--Matthew Dennison, Over the Hills and Far Away: A Life of Beatrix Potter

BEATRIX POTTER AS A TEENAGER WITH HER PET MOUSE XARIFA,
1885

Monday, October 9, 2017

THE INDUSTRY HILLS CHARITY PRO RODEO

WOMAN GRAZING HER COW, 1858
JEAN-FRANCOIS MILLET

This week's arts and culture piece begins like this:

The Industry Hills Pro Rodeo has helped children in need in East San Gabriel Valley for more than 31 years.
Sanctioned by the Professional Rodeo Cowboys Association (PRCA), the event has taken place annually, in September or October, since 1986. Ticket prices this year were a reasonable $18 for adults, $12 for seniors (ages 60+) and $8 for children (3-11).
Saturday and Sunday afternoons, the Pro Rodeo is open to the public. A Community Kids Day takes place the Friday before. Here, local schoolchildren watch the rodeo with their classmates and teachers as part of class curriculum covering the history of the early West.
It was on this day that I was invited to visit by Pro Rodeo chairman extraordinaire Larry Hartmann.
I arrived at the Industry Hills Expo Center Arena at 9 a.m.
In spite of his myriad duties, Larry, along with his wife Corinne, greeted me warmly. He also managed to finagle a seat for me on the horse-drawn stagecoach, generally reserved for dignitaries such as city council people who officially open the rodeo by making a grand entrance and slowly circling the arena. I hung out the window giving the Queen Mum wave to the youngsters who, with heartwarming enthusiasm, wildly clapped and cheered.
READ THE WHOLE PIECE HERE.

Thursday, October 5, 2017

TERRY CANNON'S BASEBALL RELIQUARY

EDDIE GAEDEL HOLY CARD.
EDDIE (1925-1961) WAS AN AMERICAN WITH DWARFISM WHO MADE A SINGLE PLATE APPEARANCE IN THE SECOND GAME OF A ST. LOUIS BROWNS DOUBLEHEADER ON AUG. 19, 1951, WAS WALKED AND THEREBY BECAME THE SHORTEST PLAYER IN THE HISTORY OF THE MAJOR LEAGUES. HE HAS BEEN DESIGNATED BY THE RELIQUARY AS THE “PATRON OF THOSE WHO PLAY BASEBALL IN THE FACE OF ADVERSITY.”

This week's arts and culture column entailed a field trip that turned out to be one of those serendipitous days of goodwill and joy that keep us humans getting out of bed one more day.

The reflection starts like this:

As a New Hampshire native, my knowledge of baseball is strictly confined to the Boston Red Sox, and began and ended around the Carl Yastrzemski era.

But I understand and am fascinated by the near-obsessive love that so many feel for our national sport.

Enter L.A.’s own Baseball Reliquary, “a nonprofit, educational organization dedicated to fostering an appreciation of American art and culture through the context of baseball history, and to exploring the national pastime’s unparalleled creative possibilities.”

The collection includes such sacred objects as “Dock Ellis Hair Curlers,” “Mother Teresa Autographed Baseballs” and the “Babe Ruth Sacristy Box,” out of which a priest performed the last rites.

Each third Sunday in July, the Reliquary hosts the Shrine of the Eternals, a kind of people’s Hall of Fame, and inducts three new members, chosen not so much for stellar stats as for heart crossed with eccentricity.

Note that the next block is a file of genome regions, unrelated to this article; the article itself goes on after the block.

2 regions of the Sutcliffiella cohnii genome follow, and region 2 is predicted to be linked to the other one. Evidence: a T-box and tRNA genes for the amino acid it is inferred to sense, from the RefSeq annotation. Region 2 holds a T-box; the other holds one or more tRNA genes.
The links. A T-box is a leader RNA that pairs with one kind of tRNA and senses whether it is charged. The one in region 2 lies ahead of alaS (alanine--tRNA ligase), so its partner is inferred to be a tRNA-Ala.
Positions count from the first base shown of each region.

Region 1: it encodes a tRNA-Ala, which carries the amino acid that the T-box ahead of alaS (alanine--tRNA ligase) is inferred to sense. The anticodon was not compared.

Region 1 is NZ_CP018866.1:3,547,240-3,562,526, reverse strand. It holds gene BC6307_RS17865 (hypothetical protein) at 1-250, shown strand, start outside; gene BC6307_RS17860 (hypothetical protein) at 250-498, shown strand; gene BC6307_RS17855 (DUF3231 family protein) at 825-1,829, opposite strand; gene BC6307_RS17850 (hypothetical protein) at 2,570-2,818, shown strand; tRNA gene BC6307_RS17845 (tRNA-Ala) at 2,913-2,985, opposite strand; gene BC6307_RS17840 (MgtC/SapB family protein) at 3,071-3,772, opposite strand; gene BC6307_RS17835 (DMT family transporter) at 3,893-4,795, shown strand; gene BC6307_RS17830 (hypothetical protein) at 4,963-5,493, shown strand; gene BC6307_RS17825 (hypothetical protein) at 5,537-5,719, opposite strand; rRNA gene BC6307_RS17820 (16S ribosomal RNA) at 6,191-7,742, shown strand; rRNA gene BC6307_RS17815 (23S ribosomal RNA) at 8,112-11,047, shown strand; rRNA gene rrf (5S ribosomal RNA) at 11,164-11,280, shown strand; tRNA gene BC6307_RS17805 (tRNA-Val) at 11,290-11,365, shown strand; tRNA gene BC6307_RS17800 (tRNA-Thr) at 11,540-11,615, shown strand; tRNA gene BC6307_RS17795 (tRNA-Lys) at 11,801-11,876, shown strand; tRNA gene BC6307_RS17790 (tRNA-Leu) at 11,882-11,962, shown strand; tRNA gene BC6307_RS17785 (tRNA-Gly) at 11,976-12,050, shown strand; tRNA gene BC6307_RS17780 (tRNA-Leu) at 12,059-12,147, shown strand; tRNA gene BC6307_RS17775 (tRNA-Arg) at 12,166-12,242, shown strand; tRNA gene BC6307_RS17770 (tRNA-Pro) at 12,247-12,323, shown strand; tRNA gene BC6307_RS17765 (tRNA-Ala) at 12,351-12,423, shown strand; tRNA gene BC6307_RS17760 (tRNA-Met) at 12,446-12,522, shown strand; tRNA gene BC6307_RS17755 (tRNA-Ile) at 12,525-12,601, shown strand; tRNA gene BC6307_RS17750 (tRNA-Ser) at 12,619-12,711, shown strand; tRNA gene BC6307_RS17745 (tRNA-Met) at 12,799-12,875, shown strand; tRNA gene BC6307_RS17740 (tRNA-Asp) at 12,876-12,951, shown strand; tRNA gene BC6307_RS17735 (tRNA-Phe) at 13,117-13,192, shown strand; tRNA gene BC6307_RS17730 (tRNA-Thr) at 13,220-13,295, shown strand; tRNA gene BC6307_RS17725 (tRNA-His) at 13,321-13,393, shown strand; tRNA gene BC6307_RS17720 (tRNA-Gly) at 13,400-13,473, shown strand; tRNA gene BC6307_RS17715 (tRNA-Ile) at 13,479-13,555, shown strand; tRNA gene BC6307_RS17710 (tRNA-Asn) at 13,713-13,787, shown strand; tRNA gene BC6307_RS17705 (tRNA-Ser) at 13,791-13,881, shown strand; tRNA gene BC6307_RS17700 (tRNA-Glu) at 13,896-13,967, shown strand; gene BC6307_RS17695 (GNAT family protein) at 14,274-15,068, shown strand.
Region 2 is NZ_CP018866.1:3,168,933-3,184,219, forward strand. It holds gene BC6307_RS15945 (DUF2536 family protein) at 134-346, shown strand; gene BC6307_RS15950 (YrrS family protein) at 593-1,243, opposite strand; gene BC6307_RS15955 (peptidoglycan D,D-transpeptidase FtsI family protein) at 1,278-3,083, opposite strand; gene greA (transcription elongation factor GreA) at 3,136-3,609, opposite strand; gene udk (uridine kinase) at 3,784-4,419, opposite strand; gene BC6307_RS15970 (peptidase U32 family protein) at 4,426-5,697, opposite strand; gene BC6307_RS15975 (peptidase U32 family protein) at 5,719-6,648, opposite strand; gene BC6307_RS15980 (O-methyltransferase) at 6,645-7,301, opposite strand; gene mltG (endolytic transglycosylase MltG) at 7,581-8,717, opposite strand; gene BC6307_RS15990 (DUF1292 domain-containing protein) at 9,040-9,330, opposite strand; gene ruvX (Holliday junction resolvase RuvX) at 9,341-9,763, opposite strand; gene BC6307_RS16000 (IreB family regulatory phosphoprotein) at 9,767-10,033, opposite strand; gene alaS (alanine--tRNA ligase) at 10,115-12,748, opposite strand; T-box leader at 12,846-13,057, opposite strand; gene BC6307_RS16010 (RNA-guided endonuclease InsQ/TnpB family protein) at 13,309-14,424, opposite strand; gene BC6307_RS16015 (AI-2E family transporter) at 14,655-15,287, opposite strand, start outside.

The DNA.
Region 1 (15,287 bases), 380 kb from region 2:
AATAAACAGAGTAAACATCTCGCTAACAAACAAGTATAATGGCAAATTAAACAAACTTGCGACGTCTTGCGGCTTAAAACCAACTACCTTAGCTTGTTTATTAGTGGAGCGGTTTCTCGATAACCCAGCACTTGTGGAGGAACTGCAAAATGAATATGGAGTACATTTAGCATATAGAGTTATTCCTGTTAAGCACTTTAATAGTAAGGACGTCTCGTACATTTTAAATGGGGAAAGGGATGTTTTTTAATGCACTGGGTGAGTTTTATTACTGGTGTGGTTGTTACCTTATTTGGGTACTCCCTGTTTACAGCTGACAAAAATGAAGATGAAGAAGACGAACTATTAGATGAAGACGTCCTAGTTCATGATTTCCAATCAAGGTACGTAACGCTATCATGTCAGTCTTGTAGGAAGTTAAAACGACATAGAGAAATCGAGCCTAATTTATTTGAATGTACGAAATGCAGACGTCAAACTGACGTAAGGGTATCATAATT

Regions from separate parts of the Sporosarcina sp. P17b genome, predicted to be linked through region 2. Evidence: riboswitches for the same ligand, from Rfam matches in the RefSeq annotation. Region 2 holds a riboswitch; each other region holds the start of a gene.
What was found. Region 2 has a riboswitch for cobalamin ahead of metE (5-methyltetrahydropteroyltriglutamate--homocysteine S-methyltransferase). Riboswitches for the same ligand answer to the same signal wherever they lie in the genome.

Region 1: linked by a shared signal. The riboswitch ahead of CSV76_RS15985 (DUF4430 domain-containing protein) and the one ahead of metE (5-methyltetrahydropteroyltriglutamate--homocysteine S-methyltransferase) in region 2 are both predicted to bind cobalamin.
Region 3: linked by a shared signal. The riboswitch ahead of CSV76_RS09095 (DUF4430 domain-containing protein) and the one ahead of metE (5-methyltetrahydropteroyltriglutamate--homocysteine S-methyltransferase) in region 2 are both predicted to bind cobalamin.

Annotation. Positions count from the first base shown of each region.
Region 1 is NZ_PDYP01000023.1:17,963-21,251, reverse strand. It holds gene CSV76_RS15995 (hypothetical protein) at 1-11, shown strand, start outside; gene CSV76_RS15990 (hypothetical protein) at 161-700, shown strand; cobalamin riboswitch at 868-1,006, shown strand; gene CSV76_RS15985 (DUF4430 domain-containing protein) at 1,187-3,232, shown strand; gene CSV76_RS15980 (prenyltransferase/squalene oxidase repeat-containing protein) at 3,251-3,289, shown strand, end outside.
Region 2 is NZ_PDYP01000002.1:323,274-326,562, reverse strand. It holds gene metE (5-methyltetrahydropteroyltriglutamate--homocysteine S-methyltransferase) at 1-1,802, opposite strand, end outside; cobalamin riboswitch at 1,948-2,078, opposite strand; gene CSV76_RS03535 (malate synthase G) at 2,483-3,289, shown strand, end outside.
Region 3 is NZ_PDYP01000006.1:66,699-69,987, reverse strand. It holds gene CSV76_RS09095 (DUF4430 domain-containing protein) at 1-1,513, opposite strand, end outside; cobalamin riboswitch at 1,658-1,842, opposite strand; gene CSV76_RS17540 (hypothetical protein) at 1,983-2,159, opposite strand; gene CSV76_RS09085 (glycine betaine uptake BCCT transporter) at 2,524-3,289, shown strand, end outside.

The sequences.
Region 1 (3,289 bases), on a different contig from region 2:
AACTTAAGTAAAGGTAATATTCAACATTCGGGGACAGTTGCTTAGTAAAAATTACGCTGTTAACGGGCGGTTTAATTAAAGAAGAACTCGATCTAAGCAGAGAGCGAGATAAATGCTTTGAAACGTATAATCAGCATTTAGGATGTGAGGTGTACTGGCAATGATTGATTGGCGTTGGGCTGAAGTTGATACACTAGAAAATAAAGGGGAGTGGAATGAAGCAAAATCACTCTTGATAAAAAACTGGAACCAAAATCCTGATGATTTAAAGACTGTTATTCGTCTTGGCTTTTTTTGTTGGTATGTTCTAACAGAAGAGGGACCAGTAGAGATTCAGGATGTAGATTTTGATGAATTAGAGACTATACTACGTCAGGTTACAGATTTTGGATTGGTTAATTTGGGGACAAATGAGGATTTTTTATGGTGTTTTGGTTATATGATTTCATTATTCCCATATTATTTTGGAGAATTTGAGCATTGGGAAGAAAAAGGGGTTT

But this is no tongue-in-cheek lark...


READ THE WHOLE PIECE HERE. 

THE BABE RUTH HOT DOG
photo credit: THE BASEBALL RELIQUARY

According to the Baseball Reliquary website, the story behind the ot Dog runs like this:

Babe Ruth’s extraordinary journey from a Catholic reform school in Baltimore to the storied confines of Yankee Stadium in the Bronx made him the idol of a nation. The ballplayer of ballplayers, Babe was also a man who indulged in earthly pleasures, as sportswriter H.G. Salsinger noted, “He could eat more, drink more, smoke more, swear more, and enjoy himself more than any contemporary.” A legendary gourmand, Babe was fond of drinking a quart mixture of bourbon whiskey and ginger ale at breakfast, before attacking a porterhouse steak garnished with half-a-dozen fried eggs and potatoes on the side.

Perhaps no artifact of Ruthiana attests more to his culinary excesses than this desiccated hot dog, partially consumed by the Bambino during an eating binge just prior to his collapse on a train ride in April 1925. Babe reportedly gorged himself on a dozen to eighteen hot dogs before blacking out, and a week later he was at St. Vincent’s Hospital in New York, undergoing surgery for an intestinal abscess. New York writers termed his illness “The Bellyache Heard Round the World,” but in recent years historians have speculated that Babe actually suffered from gonorrhea and not acute indigestion.


SINGER OF THE NATIONAL ANTHEM AT OVER 125 PROFESSIONAL
BASEBALL GAMES; AUTHOR OF ,AMONG OTHER BOOKS,  ROUNDING THE BASES;  AND WHITTIER COLLEGE PROFESSOR OF RELIGIOUS STUDIES JOSEPH L. PRICE.
NOTE THE QUILT, WHICH WAS COMMISSIONED BY THE RELIQUARY
AND FEATURES FEMALE SAINTS (I THINK IMAGINARY) PLAYING VARIOUS BASEBALL POSITIONS.

DODGERS SUPER-FAN EMMA AMAYA.



THE MASTERMIND BEHIND IT ALL:
THE ONE AND ONLY MR. TERRY CANNON.
Terry’s description of the Reliquary:

"It is a traveling museum for which no category yet exists. it was started in 1996 as an attempt to provide an outlet and an organizational structure for my combined interests in baseball history and art. it is the only baseball institution that asks you to surrender the idea that history and fiction can be neatly separated."

No surprise: Terry served for years on the board of the Museum of Jurassic Technology.

Here's a Q and A with him from a few years back, and a wonderful piece by Carl Kozlowski that appeared in last summer's Pasadena Weekly